Then there's the engine, the 847cc triple from the MT-09. Great in the MT, but when you add 70 or so KG to the chassis, it makes the Niken more sluggish. It'll still demolish most fast cars, but I kept dreaming of a Niken with an MT-10 engine. Now that would be the perfect combination. If you ride late at night on wide open (private) sweeping roads, the 129mph limiter is also a bit annoying, but I can understand why it's there, and can be removed with a reflash.
Ridden flat out, the wind protection also isn't ideal, but a larger screen is cheap and easy to replace.
6: It comes with lots of toys
The Niken comes as standard with cruise control and a quickshifter. There's also heated grips as an option which I've had on full the last few weeks (a Godsend) and you can choose to turn the traction control on or off, as well as various riding modes. See the Yamaha accessories page for the full options list
Development wise, it must've cost Yamaha millions to refine and perfect this totally new platform, and we commend them for that wholeheartedly. For them to take it from drawing board to showroom floor shows a bold confidence that other manufacturers are lacking. In short, Yamaha has grown some balls lately, and they're not afraid to try new things.
7: Try one!
From April, Yamaha says they hope to have a Niken Demonstrator in all of their dealerships. Many Yamaha dealers haven't had a Niken on their demo fleet, which is a real shame as the more people who ride them, the more they'll sell. It's one of those bikes that you'd never dream of owning until you get the chance to experience it. That level of confidence from the front end is a real selling point, and perfect for new riders or someone returning to bikes who wants that extra level of grip to back them up a bit in the corners.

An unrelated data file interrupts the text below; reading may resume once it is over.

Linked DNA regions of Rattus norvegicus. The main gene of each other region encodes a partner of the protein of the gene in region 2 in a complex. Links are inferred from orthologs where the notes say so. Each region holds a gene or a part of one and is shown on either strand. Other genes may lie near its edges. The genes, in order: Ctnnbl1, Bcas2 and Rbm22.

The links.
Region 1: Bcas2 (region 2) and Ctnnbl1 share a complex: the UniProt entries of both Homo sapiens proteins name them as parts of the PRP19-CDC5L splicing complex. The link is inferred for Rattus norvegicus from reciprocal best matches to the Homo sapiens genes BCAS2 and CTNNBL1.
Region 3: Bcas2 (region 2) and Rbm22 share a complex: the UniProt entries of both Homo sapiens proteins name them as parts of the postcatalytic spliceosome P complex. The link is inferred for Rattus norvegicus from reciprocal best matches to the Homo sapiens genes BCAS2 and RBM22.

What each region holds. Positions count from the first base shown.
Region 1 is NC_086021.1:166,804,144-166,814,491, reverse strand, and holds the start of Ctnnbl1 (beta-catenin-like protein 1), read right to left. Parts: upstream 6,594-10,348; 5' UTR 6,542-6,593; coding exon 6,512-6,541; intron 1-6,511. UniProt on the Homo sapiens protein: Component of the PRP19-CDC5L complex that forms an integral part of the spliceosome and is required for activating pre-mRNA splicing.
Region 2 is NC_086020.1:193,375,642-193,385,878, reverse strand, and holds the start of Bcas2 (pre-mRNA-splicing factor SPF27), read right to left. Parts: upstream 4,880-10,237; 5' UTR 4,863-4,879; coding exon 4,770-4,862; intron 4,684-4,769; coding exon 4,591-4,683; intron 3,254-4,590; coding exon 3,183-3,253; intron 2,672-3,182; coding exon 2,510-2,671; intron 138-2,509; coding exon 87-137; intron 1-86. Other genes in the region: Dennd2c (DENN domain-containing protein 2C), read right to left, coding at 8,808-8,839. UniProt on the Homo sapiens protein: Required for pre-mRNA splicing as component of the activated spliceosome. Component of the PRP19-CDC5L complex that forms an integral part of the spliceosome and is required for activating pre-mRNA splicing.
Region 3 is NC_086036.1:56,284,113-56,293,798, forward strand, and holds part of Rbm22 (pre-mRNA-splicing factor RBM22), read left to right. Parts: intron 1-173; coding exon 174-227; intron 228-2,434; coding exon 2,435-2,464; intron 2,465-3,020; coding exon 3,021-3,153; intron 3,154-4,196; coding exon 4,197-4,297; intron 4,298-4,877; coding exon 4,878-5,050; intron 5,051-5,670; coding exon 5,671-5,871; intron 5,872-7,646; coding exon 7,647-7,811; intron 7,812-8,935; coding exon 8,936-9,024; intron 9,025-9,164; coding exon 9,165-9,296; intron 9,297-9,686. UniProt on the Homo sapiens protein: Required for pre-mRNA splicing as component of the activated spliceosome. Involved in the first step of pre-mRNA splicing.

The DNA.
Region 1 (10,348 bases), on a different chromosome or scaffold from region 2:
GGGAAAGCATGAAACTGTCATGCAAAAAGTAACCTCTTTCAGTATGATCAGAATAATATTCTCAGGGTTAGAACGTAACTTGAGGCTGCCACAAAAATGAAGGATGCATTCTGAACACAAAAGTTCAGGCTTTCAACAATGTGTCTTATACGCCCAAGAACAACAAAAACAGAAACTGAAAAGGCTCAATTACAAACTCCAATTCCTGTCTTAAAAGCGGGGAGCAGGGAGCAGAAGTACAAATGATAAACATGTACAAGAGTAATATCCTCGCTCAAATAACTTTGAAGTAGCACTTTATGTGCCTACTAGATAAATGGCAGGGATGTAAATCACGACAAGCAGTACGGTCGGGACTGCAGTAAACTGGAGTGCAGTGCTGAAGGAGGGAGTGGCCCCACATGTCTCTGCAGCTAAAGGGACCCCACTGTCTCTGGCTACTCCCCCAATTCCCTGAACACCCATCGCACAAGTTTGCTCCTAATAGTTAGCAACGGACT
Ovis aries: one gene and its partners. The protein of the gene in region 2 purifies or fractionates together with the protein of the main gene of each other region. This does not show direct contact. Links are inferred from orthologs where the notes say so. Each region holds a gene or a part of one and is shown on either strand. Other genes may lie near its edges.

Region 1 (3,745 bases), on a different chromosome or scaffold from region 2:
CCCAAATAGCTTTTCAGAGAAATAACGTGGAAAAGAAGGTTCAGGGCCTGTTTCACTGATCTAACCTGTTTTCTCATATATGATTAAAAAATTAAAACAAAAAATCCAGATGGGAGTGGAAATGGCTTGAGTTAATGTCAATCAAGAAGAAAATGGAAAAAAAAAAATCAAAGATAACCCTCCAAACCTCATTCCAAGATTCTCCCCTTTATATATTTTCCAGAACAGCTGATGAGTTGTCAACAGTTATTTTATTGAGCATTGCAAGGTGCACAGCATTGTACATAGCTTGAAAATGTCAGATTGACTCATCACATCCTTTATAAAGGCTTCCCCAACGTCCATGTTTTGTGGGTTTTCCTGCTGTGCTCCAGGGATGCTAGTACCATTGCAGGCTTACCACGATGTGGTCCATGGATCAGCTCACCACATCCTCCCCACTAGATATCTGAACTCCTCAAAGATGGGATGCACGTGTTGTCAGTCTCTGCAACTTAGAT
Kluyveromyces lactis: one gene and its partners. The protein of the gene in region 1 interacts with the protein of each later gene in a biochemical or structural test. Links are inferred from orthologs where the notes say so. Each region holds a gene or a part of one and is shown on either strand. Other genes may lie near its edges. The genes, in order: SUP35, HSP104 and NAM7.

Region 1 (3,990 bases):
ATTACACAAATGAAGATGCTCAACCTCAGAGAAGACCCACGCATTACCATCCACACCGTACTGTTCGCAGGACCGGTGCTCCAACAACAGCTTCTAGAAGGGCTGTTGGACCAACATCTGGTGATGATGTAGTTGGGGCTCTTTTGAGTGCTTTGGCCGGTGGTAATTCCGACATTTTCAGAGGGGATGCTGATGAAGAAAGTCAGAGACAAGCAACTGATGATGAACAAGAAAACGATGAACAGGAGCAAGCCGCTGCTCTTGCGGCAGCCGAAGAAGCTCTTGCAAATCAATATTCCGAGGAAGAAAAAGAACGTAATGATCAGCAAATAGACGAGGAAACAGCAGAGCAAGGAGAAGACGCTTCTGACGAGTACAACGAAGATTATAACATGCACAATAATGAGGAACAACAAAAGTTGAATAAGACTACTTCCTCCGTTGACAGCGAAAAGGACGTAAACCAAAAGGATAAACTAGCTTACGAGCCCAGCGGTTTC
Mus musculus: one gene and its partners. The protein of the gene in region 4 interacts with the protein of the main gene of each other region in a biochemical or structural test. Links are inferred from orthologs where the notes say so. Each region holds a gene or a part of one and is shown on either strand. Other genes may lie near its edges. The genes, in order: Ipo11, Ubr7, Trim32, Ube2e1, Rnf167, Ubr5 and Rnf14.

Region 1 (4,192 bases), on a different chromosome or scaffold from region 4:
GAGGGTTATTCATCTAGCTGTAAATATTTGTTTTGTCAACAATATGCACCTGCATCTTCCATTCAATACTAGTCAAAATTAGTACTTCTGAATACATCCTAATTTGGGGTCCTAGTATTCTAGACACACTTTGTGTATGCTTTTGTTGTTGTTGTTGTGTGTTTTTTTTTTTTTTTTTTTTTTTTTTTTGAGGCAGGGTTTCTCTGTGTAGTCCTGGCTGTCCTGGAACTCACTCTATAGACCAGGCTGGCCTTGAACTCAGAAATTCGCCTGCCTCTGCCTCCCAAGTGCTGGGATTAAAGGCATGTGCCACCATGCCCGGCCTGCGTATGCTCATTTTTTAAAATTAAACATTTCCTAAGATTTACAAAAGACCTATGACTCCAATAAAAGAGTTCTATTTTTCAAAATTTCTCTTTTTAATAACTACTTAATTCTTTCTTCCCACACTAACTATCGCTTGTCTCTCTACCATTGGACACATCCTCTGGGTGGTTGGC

If you filter a lot and and worry the Niken isn't up to the job, then fear not. Even though it looks as fat as a heifer, it still filters 90% as well as a normal bike. Hardcore London filtering will require mirrors folded in, but other than that you're golden, it's not an issue and I've done my fair share of lane splitting and filtering.
I can honestly say you don't need 200 horsepower to have fun. The Niken has given me endless smiles and if an MT-10 engined version was available, I'd even consider dipping into my own pocket for one.
For more information visit Yamaha's Niken page. If you go touring, there's also a Niken GT with panniers, luggage and a larger touring screen. This is where I think the market is, for those who want to tour and have fun when they reach their destination of twisty mountain roads of the Alps.
Learn more about how the Niken works here.
Price: From £13,499
Finally, another big thanks to Oversteer Photography for the images. He hangs out of car doors, inches off the floor for that perfect shot. He can shoot your pride and joy for an affordable sum, with various packages to choose from. Please give a 'like' to his facebook page and instagram. Thanks.
Almost perfect. an mt-10 engine would earn it five stars
EDZ Under layering one piece
Draggin' Chino Jeans
ARMR Moto SHWP940 gloves
EDZ Yeti jumper (like wearing a polar bear)
TCX RT Race Pro Air boots
HJC RPHA11 Monster energy helmet
Jacket - ARMR Moto
Trousers - ARMR Moto Totorri Evo
Went commando on the underwear front